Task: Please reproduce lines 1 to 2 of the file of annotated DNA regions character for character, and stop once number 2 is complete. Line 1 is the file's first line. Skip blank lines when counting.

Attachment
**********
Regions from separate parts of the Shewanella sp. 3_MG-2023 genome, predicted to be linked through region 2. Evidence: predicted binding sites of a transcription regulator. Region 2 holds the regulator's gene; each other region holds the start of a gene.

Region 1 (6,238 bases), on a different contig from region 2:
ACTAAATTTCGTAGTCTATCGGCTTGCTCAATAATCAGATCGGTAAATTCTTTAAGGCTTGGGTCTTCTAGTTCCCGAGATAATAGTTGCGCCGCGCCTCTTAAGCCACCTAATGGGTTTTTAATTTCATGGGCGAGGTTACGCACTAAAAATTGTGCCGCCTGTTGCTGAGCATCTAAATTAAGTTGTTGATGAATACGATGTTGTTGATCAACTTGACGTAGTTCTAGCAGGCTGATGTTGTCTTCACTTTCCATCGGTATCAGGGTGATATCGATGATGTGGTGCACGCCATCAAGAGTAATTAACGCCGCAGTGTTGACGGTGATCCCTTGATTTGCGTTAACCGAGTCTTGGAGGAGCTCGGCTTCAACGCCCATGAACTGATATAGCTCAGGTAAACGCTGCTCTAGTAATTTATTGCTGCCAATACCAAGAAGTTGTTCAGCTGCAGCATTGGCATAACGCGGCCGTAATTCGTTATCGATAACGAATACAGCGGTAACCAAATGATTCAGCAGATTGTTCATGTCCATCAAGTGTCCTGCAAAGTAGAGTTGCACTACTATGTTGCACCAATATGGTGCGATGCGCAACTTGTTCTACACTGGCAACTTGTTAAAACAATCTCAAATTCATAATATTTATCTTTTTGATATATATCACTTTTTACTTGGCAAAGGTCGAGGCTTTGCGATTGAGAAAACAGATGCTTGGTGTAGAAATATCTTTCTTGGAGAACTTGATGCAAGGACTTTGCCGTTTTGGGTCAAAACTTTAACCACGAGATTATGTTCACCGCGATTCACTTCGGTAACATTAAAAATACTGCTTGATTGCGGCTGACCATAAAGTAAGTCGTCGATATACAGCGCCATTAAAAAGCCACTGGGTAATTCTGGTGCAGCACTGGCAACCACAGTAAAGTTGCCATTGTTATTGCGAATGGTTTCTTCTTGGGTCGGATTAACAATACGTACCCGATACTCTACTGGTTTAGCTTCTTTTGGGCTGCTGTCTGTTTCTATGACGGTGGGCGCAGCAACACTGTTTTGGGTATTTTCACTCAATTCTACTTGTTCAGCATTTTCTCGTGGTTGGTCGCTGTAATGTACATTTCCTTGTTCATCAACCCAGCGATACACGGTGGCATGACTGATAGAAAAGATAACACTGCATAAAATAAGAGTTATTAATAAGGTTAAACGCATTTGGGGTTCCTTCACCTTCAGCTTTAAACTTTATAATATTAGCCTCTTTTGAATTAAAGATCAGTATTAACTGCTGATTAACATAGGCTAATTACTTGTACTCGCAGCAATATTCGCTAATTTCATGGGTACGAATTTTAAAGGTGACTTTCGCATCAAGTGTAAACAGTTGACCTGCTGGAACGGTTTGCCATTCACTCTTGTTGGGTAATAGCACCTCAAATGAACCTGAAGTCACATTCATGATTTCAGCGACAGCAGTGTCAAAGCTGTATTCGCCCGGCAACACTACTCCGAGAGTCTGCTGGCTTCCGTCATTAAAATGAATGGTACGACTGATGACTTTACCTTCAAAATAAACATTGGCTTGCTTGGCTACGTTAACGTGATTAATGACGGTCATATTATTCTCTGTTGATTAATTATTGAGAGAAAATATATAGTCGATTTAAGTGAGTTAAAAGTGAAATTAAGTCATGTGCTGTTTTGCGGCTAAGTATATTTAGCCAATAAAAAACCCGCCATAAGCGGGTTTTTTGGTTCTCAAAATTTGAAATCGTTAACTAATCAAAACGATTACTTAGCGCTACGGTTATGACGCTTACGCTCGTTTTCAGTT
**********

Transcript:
Regions from separate parts of the Shewanella sp. 3_MG-2023 genome, predicted to be linked through region 2. Evidence: predicted binding sites of a transcription regulator. Region 2 holds the regulator's gene; each other region holds the start of a gene.

Region 1 (6,238 bases), on a different contig from region 2: